Age terms and hyphens
Question: How do you use hyphens with ages, for example, two year old child?
Answer: Compound adjectives (two or more words that both modify the following noun) are hyphenated in age terms.
a two-year-old child
two-year-old (compound adjective)
However, if the age term is not modifying a noun, you don’t need hyphens.
The child is two years old.
Series + singular or plural verb
Question: Why is series singular in the following phrase: this series explores?
Answer: Series can be singular or plural depending on the context.
This series explores underground caves.
The next two series look at garden sheds.
Species can also take a singular or plural verb.
This species is extinct.
Those species are common.
Capitalising dog breeds
Question: Why are some dog breeds capitalised and others aren’t?
Answer: Any breed named after a place or person (proper noun) requires capitalisation.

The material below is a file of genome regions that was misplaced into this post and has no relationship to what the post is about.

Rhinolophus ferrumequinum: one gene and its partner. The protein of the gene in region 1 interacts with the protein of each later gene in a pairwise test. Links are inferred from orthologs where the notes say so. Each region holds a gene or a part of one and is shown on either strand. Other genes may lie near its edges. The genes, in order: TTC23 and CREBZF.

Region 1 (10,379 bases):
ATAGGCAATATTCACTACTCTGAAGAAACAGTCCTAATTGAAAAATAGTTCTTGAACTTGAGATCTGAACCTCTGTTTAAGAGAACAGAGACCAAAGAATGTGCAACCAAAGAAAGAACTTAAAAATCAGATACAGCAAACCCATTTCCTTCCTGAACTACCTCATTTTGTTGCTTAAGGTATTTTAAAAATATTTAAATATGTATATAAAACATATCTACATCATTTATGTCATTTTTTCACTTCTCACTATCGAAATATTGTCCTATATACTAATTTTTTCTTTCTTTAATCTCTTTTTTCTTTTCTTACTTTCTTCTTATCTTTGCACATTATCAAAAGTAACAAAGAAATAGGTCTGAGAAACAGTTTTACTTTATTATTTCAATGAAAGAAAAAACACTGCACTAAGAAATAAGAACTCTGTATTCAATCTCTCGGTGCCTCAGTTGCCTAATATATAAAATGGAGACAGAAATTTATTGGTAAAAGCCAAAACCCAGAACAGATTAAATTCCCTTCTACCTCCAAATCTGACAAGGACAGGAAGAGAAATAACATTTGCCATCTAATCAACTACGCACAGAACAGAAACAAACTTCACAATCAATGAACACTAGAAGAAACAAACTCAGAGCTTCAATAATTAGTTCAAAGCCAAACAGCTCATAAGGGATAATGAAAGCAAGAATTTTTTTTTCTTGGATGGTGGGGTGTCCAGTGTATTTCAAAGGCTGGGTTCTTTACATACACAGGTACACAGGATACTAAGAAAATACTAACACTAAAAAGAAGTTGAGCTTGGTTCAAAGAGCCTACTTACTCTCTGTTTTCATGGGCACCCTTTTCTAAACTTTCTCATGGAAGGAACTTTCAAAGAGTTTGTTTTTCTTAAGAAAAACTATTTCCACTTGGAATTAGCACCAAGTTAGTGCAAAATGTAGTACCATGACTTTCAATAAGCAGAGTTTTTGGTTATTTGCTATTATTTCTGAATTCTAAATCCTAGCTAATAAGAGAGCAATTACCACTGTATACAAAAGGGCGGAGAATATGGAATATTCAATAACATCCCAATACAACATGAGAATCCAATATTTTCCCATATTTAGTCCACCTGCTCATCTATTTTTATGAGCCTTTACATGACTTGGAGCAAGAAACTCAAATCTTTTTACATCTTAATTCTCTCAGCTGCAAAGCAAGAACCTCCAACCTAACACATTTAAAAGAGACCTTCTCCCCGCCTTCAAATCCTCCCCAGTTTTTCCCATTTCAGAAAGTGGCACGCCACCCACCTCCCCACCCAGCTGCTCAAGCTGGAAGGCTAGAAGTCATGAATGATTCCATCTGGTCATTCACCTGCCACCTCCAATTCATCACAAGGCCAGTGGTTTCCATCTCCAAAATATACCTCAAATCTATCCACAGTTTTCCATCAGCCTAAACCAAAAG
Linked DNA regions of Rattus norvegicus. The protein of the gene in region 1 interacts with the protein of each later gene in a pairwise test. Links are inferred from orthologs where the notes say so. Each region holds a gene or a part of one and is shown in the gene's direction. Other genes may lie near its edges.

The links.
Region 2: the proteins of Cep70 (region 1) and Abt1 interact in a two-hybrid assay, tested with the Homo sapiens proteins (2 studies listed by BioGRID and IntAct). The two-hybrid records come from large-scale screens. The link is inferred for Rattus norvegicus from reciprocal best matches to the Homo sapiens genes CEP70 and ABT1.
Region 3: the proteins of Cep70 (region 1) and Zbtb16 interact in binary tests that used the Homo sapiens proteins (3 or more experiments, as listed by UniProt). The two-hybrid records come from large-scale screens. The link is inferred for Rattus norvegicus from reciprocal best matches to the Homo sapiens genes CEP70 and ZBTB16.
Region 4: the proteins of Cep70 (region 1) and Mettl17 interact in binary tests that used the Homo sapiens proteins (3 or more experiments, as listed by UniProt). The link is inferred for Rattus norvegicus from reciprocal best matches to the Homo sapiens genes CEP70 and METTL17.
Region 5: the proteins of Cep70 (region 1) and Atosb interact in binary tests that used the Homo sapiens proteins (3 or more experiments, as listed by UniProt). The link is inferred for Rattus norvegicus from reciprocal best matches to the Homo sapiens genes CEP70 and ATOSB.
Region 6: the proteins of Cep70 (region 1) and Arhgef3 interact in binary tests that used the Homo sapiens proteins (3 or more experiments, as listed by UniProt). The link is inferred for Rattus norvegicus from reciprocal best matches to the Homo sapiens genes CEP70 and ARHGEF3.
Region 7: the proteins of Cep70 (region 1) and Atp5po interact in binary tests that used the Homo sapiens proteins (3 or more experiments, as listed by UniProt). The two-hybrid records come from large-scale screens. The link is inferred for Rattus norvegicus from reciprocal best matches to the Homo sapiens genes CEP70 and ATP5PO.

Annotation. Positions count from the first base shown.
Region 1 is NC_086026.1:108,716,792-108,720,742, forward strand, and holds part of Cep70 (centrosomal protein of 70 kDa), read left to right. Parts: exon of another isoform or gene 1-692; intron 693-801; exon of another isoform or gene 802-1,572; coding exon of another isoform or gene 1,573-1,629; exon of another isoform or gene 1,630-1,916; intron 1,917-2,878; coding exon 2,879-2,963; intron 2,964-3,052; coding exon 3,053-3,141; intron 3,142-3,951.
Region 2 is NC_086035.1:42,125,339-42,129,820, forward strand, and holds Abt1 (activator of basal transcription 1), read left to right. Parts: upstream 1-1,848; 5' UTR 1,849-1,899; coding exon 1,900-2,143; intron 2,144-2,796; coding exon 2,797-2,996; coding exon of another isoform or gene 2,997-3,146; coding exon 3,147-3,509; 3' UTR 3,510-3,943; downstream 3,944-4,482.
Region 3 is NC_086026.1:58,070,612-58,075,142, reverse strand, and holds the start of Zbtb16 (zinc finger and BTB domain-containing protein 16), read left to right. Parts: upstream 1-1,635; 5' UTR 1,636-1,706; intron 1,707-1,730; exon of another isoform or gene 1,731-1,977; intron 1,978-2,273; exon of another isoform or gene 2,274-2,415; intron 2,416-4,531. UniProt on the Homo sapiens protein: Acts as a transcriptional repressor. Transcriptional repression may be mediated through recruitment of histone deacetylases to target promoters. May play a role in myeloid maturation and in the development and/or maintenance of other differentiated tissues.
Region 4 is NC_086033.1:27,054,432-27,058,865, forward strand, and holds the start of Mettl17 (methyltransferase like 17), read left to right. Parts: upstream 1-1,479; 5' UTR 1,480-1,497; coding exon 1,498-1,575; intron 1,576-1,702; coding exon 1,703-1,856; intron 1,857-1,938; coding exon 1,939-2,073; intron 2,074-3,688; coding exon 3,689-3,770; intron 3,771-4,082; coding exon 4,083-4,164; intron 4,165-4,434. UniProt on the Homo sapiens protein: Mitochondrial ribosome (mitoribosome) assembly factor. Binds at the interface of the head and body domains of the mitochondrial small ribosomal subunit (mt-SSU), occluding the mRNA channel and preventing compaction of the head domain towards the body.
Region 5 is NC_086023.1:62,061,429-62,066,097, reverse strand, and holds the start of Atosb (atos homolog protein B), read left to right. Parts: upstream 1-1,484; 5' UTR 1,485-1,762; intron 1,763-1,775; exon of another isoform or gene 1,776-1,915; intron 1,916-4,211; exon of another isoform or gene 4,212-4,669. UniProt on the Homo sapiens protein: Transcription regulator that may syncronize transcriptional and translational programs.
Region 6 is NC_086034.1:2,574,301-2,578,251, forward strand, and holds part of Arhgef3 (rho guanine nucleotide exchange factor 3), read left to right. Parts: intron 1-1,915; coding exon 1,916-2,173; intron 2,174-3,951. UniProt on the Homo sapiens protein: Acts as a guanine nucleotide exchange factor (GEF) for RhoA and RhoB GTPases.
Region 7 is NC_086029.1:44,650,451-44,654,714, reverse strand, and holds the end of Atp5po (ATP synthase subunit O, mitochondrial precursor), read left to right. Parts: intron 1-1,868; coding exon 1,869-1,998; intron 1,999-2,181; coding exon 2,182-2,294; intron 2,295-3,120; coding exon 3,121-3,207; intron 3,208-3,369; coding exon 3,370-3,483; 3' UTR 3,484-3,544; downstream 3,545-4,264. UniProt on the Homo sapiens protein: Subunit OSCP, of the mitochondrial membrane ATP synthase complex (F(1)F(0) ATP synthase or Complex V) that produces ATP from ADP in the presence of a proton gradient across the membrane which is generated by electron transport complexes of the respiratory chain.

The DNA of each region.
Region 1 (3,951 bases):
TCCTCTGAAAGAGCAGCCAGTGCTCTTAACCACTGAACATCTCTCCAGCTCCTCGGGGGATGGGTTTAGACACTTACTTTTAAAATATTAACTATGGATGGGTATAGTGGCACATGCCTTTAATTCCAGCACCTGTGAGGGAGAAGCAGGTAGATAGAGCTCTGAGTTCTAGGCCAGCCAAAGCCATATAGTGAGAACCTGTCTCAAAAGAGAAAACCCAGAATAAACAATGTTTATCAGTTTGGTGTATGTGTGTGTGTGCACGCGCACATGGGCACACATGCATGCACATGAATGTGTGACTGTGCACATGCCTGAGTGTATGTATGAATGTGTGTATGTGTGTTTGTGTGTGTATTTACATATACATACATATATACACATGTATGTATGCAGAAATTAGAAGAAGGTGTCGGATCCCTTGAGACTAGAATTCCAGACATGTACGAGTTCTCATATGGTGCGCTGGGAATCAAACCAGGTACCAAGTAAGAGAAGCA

Capitalised dog breeds include:
- Afghan hound (from Afghanistan)
- Airedale terrier (from the valley of the River Aire, England)
- Great Dane (from Denmark)
- Jack Russell terrier (named after an English dog breeder)
- Samoyed (named after the Samoyedic people of Siberia)
- Scottish terrier (from Scotland)
- Rottweiler (from a town in Germany)
Capitalise the proper noun, but use lowercase for the generic word, e.g. Scottish terrier, unless the word is capitalised in the dictionary, e.g. Great Dane.
Some dog breeds that take lower case are:
- basset hound
- bull terrier
- cocker spaniel
- golden retriever
The same rule applies in the medical field. For example, the proper nouns in the following terms are capitalised.
- Parkinson’s disease
- Alzheimer’s disease
- Noonan syndrome
- Guillain-Barre syndrome
Other medical conditions, such as cerebral palsy and multiple sclerosis, are not capitalised.
Improve your grammar and punctuation with my online Grammar, Punctuation and Usage course.
Subscribe to my monthly e-newsletter to receive writing and grammar tips.